Thursday, October 16, 2008

Great Interview Experiment Part II

A couple of days ago, I posted my interview of unfinishedperson as half of my involvement in Neil Kramer's Great Interview Experiment. A couple of days later, I was interviewed by the lovely and talented Astrogirl426, from Notes from the Bunker. Since I know you are all clamoring to know more about me, here is that interview. You can also read it on her blog, or you could just stop over and let her know what a creative genius you think she is. She's damn funny.

You mention in your blog that you and your family moved from the San Francisco Bay area to Seattle in 2005. What is the best thing about moving to Seattle? (I won't ask the worst; we don't want to piss off the Seattleites!)
Hmmm, the best thing about moving to Seattle is that we are finally close enough to my family for them to visit regularly. (And for me to mooch babysitting from them occasionally.) That was the main factor behind the move. As far as the best thing about Seattle itself, I think the lifestyle up here is just so much more laid back. It bugged me at first. When we got up here, I'd run into a coffee shop to get my double non-fat latte (aka fuel) and instead of it being ready for my go-go-go lifestyle, I'd actually have to wait as the barista lovingly hand-crafted it, completely with a little design in the foam on top. I was used to the California version where they rush you out just as quickly as you rush in. Up here, it seems that coffee is a part of life, a moment to step away and take a break, not just a highly caffeinated beverage to help you keep on running. It extends beyond coffee too. This was just the easiest example of the difference in pace. Once I adjusted, I actually liked it slower. But man, it took some time to adjust.

And I'm bold, the worst thing about Seattle, the fucking cold cold cold dark winters. They suck. Yeah, I know, nothing compared to what you endure in Albany, but still, they suck for me, and I am the center of my little universe. I don't like being cold much.

You mention in your bio that you and your husband bought a fixer-upper when you moved. What is the biggest regret you have in remodeling your house?
Biggest regret: The fact that we are nowhere near being done. Since we're doing it ourselves, it is taking FOREVER. I jokingly refer to my house as the two story crackhouse on the corner because it looks so shabby and run down. Most of the work Mr. Dog has done so far isn't doing much to improve the outside of the house, we're still doing the foundation, so it is expensive, slow and really doesn't make our house any sexier. Just less likely to fall over and crush the neighbors.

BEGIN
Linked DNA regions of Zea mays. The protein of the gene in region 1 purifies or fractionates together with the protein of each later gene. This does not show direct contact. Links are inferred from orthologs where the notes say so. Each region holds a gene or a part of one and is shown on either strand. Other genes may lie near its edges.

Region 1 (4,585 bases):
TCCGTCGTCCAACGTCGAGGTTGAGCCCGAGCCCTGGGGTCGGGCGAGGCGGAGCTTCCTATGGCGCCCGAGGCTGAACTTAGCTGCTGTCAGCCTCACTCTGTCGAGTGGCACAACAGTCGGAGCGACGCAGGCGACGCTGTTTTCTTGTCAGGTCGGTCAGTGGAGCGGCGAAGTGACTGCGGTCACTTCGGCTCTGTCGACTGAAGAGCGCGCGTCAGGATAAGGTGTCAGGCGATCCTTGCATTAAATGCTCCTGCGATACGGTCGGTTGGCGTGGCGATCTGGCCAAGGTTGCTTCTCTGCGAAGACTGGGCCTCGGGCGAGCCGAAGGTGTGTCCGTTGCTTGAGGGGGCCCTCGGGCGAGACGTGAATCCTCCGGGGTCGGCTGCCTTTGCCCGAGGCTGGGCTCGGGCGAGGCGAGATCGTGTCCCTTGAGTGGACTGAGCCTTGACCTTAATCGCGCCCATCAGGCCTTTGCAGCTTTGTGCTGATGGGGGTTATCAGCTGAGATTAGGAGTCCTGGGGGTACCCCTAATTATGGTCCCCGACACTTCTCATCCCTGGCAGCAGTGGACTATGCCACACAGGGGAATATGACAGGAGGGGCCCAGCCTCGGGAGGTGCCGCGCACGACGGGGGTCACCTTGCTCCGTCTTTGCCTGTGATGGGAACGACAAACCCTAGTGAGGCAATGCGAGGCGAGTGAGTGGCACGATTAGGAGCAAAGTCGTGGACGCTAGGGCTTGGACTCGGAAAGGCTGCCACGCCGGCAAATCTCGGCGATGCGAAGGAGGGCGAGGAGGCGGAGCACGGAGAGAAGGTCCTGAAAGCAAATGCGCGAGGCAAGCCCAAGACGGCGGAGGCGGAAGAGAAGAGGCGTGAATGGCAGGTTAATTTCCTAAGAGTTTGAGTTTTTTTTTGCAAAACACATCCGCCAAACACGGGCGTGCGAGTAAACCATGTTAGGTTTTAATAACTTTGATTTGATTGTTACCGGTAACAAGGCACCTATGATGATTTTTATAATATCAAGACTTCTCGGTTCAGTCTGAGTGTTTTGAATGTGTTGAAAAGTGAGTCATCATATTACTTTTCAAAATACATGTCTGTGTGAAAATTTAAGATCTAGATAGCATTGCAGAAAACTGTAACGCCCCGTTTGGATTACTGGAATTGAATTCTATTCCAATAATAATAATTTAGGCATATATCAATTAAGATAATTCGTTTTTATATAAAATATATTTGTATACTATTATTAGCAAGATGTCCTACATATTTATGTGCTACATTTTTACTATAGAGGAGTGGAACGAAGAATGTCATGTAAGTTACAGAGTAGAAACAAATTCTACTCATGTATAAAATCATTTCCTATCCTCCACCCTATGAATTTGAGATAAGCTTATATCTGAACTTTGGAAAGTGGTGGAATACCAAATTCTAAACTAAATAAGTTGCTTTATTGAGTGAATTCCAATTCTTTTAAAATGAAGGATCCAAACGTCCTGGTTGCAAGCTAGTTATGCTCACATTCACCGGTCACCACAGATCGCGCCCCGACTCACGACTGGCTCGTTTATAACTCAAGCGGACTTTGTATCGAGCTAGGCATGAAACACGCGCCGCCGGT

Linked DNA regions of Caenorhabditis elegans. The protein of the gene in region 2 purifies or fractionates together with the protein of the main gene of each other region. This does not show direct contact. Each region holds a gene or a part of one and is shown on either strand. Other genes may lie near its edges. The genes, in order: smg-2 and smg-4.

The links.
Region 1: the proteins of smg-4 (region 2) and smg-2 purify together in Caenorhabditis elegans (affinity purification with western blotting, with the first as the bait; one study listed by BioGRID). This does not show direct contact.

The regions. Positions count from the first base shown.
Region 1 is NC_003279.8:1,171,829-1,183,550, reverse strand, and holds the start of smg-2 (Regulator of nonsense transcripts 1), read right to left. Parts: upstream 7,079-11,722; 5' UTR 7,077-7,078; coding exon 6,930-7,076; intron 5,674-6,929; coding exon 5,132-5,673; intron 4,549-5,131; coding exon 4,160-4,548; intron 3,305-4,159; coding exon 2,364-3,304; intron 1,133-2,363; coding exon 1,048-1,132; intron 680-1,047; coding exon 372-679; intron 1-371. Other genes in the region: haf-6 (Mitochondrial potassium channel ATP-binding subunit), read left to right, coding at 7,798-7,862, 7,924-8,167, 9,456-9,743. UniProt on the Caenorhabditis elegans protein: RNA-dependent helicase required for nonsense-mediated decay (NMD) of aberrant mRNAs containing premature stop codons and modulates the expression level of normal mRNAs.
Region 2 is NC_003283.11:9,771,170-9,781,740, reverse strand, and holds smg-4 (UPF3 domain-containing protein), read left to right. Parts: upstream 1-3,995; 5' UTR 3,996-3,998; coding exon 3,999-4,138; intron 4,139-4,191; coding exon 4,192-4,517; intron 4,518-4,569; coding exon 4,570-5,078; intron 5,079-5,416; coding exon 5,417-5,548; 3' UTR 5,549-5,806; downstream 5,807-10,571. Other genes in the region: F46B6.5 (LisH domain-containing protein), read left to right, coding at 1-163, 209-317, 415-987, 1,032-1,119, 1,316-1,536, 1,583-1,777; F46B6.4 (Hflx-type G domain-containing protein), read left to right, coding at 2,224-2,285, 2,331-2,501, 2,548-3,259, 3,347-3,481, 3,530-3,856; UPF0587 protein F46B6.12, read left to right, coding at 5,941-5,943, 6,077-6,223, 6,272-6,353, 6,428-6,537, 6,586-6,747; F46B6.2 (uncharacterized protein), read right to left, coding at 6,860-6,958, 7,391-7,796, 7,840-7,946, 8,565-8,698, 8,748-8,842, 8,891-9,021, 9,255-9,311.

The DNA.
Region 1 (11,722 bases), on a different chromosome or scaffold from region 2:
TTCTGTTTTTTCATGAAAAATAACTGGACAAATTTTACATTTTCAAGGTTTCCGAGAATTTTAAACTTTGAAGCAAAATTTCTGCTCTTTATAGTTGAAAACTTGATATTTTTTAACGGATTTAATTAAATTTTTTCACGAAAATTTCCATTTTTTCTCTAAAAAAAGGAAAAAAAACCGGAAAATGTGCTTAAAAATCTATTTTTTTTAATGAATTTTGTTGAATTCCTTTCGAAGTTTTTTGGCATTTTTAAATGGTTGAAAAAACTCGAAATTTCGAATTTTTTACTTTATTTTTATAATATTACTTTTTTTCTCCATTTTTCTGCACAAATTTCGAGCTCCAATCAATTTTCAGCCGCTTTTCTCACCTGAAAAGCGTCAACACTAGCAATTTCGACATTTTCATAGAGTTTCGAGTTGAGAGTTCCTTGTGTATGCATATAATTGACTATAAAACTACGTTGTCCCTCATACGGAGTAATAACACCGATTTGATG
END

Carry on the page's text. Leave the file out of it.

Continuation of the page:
What is the thing you're most thankful for in the remodeling experience? Would you do it again if you knew then what you know now?
I guess I'm most thankful for the opportunity to save this beautiful house. Yeah, I just called it a crackhouse, but it is a beautiful, historic crackhouse. Seriously, the local historical society did a history of our house at the local library. I walked in to see photos of our house complete with the history. I didn't even know they were doing it, so it was kind of cool. They wrote us a thank you note for not tearing it down, because that is happening a lot in this area of Seattle, to make room for condos. I'm happy to be living in this little piece of local history, and hope to restore as much historical detail as possible, though with the modern conveniences like indoor plumbing and a 6-burner range...

You mentioned in one of your postings that you were interviewing a babysitter, in the hopes that you and your husband could get a night out once in a while. What would you do it you had the choice to go anywhere with your husband, for one night, without the kids - and someone else (with deep pockets) was footing the bill?
It would have to be someplace local I guess since you're only giving me one night. I'd take one night in the Beatles suite at the Edgewater hotel. (this is the hotel where that photo of the Beatles fishing out of the window was taken, right on the water in Seattle.) I'd demand room service, in room massage and a good night of sleep. But mostly the sleep. That is something I am way too short on most times.

You mention a few of the places outside of the continental US that you have visited. Which is your absolute fave, and why? If your favorite place is somewhere you haven't been yet, where is it? Why do you want to go?
I loved most of the places I've been outside of the US. I'd probably say my favorite was Greece, I traveled there when I was in college just bumming around for a couple of months on my own. The people were amazingly friend and the food, oh man the food...awesome. I spent most of my time laying around on beaches or touring ruins. I got to read tons of books and just go at my own pace. It was like heaven. Though I could say Belize was my favorite too. We went there on our honeymoon. Went scuba diving almost every day, lounged around, went hiking in the rain forest, drank lots of drinks loaded up with rum, did lots of...honeymoon things. I'd go back there in a heartbeat.
I still want to make it to Turkey sometime, since that was our original, well second original honeymoon plan. My mom dad and sister have all been there now, and I wallow in my jealousy whenever they show me photos. I'd also like to go to Morocco, Madagascar, Argentina, Portugal...hell, the list is a mile long. Right now I'm shooting for Hawaii. I think it will be a while before the kids are ready for international travel. *big sigh*